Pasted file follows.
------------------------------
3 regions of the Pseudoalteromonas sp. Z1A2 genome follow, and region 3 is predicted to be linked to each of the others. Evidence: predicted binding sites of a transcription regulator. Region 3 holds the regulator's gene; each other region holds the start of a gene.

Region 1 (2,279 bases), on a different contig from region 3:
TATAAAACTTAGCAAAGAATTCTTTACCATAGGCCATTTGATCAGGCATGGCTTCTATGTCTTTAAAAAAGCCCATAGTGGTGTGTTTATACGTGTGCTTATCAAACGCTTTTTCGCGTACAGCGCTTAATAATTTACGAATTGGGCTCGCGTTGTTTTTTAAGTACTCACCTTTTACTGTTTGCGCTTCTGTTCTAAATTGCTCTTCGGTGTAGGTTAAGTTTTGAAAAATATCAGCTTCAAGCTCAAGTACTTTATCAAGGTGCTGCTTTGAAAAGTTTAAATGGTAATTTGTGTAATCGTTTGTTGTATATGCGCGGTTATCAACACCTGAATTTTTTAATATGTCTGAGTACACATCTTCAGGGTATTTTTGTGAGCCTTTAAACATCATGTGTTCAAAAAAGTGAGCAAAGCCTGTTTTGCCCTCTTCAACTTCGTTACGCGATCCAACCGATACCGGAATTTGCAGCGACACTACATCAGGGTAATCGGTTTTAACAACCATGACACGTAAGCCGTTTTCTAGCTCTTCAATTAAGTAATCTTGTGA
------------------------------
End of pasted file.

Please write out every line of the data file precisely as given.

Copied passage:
3 regions of the Pseudoalteromonas sp. Z1A2 genome follow, and region 3 is predicted to be linked to each of the others. Evidence: predicted binding sites of a transcription regulator. Region 3 holds the regulator's gene; each other region holds the start of a gene.

Region 1 (2,279 bases), on a different contig from region 3:
TATAAAACTTAGCAAAGAATTCTTTACCATAGGCCATTTGATCAGGCATGGCTTCTATGTCTTTAAAAAAGCCCATAGTGGTGTGTTTATACGTGTGCTTATCAAACGCTTTTTCGCGTACAGCGCTTAATAATTTACGAATTGGGCTCGCGTTGTTTTTTAAGTACTCACCTTTTACTGTTTGCGCTTCTGTTCTAAATTGCTCTTCGGTGTAGGTTAAGTTTTGAAAAATATCAGCTTCAAGCTCAAGTACTTTATCAAGGTGCTGCTTTGAAAAGTTTAAATGGTAATTTGTGTAATCGTTTGTTGTATATGCGCGGTTATCAACACCTGAATTTTTTAATATGTCTGAGTACACATCTTCAGGGTATTTTTGTGAGCCTTTAAACATCATGTGTTCAAAAAAGTGAGCAAAGCCTGTTTTGCCCTCTTCAACTTCGTTACGCGATCCAACCGATACCGGAATTTGCAGCGACACTACATCAGGGTAATCGGTTTTAACAACCATGACACGTAAGCCGTTTTCTAGCTCTTCAATTAAGTAATCTTGTGA